We rise early after two nights in Axum for a two-hour flight to Lalibela, our final stop on our tour, isolated in the Lasta Mountains, yet the home of one of the world's most spellbinding collection of historical religious sites. 

It is to these that pilgrims flood every Christmas – on January 7 as the country runs on a solar calendar derived from the Egyptian calendar – as one of the holiest places of the holy.

And, when you see them, it's little surprise. Between the 12th and 13th centuries, a series of 11 fabulous churches were hewn from the rocks, created, remarkably, from single pieces of stone beneath the earth. Still today, no one knows quite how they managed such a feat. It's one of the great wonders of the world.

Our trip coincided with the Ethiopian Christmas, and pushing your way through thousands of white cloth-draped worshippers, all keen to help you up and down the rocks on the winding pathways into the respective churches, was one of the most memorable experiences of my life.

The churches themselves are incredible – the stunning views of them from the ground above, the atmospheric walks down, the cool carved interiors, the magnificent decor – and the people keeping the heritage alive and vibrant today are mesmerising.

The most massive church, the 787 square metre Bet Medhane Alem, is actually three in one connected by courtyards and tunnels and with plenty of viewing platforms from above. The best known, however, is probably Bet Giyorgis, carved in the form of a Greek Cross, while there are also rock churches and monasteries perched high on mountaintops surrounding the town.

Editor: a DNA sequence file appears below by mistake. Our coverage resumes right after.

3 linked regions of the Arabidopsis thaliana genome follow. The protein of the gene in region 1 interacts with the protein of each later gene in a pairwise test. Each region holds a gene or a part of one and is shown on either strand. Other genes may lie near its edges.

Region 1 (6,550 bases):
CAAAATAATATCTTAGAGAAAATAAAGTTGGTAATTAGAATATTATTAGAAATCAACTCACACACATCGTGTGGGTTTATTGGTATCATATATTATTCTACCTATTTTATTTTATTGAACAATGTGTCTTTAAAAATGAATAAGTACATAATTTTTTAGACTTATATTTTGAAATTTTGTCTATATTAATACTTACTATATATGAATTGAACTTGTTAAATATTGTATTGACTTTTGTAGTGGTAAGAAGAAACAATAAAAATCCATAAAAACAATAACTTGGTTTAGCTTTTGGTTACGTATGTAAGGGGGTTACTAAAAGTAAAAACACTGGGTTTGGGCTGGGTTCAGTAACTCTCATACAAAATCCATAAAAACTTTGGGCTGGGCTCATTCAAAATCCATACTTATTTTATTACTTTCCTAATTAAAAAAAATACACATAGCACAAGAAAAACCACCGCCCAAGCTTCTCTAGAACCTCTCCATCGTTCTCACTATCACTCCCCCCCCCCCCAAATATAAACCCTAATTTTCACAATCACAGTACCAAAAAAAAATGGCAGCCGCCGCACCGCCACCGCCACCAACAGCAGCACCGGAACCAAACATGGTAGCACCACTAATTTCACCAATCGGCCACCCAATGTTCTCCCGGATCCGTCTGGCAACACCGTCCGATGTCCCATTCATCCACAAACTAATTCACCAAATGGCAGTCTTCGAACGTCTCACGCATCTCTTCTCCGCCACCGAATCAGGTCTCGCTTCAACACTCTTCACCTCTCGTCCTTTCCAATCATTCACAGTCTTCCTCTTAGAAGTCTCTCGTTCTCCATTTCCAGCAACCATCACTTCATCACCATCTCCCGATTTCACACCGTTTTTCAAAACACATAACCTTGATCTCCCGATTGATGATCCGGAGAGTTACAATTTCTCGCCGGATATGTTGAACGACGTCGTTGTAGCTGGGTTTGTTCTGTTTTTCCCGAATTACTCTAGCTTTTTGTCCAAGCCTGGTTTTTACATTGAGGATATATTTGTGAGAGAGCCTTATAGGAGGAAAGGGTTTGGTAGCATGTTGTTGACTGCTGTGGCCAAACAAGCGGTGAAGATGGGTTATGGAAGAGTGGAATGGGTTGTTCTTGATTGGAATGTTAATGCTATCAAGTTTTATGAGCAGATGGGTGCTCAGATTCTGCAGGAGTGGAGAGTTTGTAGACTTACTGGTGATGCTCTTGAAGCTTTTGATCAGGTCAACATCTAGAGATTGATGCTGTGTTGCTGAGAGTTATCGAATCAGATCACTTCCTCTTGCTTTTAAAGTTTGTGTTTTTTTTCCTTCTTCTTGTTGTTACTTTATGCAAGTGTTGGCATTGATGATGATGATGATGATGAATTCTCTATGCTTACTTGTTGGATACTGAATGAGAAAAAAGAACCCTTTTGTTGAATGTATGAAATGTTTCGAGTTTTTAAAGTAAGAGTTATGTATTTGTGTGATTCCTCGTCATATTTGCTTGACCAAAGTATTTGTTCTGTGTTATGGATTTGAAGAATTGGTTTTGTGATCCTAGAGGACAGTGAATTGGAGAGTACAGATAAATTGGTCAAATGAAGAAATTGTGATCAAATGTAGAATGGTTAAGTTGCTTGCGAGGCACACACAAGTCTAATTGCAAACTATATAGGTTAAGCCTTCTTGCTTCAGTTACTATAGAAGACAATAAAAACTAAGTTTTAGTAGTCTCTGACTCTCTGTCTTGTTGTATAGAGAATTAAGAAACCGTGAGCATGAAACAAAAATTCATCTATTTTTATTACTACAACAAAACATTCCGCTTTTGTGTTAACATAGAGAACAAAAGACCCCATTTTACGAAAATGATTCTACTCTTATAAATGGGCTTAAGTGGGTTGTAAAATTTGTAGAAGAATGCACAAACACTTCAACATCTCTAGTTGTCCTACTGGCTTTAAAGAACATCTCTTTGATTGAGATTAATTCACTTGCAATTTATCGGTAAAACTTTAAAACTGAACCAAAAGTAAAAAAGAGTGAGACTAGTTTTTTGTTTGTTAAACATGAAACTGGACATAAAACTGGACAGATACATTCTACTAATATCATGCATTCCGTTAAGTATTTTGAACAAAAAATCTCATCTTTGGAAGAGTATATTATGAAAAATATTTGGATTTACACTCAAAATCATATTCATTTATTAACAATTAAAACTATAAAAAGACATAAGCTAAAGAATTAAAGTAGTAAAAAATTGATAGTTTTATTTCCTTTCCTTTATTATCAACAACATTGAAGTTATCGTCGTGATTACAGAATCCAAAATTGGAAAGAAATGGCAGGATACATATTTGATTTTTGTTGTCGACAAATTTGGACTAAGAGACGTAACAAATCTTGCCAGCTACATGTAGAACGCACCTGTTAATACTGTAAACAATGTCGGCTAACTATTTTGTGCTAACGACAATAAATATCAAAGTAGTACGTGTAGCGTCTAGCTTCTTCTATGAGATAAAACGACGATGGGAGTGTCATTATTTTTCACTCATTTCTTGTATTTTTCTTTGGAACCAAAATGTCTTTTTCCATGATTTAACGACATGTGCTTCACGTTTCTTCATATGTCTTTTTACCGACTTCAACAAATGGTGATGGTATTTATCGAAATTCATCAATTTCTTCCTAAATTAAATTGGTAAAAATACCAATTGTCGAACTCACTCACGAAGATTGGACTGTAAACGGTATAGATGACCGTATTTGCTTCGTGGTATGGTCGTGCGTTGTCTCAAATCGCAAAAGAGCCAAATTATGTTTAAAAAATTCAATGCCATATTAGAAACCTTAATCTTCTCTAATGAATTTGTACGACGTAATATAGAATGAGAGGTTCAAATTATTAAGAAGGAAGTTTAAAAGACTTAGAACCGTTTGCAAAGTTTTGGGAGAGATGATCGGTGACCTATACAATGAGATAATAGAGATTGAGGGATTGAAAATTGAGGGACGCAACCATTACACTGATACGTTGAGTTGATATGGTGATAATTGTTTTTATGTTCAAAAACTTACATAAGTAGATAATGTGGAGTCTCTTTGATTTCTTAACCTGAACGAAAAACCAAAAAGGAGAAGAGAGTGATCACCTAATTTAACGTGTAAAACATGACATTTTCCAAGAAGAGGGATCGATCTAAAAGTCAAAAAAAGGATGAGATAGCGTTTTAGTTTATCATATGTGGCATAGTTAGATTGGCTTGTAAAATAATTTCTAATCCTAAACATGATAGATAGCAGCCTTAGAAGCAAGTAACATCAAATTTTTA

It's Ethiopia's most splendid town imaginable, and a fitting highlight before the late morning flight back to Addis Ababa.



Ethiopia is a country of festivals, so try to coincide your visit with a festival such as Leddet (Christmas in January), Timkat (Epiphany, also in January), Meskel (September), or the Great Ethiopian Run (November).  


As the birthplace of what's become the world's second most valuable trading commodity after petrol, coffee is a cornerstone of Ethiopian life. Sit as a coffee seller roasts the beans, fanning the fumes towards you for good luck, and painstakingly makes thick sweet coffee on a tiny burner. 


As the ubiquitous favourite meal eaten three times a day, you can't avoid it. The injera is a massive, thick, spongy, pretty tasteless pancake on top of which is dolloped a spicy stew of either chickpeas or meat. Eat with the right hand only.


Ethiopia has some of the weirdest dance moves on the planet. A favourite is a violent hair-tossing, head-spinning, neck-whipping dance that brings tears to the eyes of the watchers … Surely, you think, that must really hurt.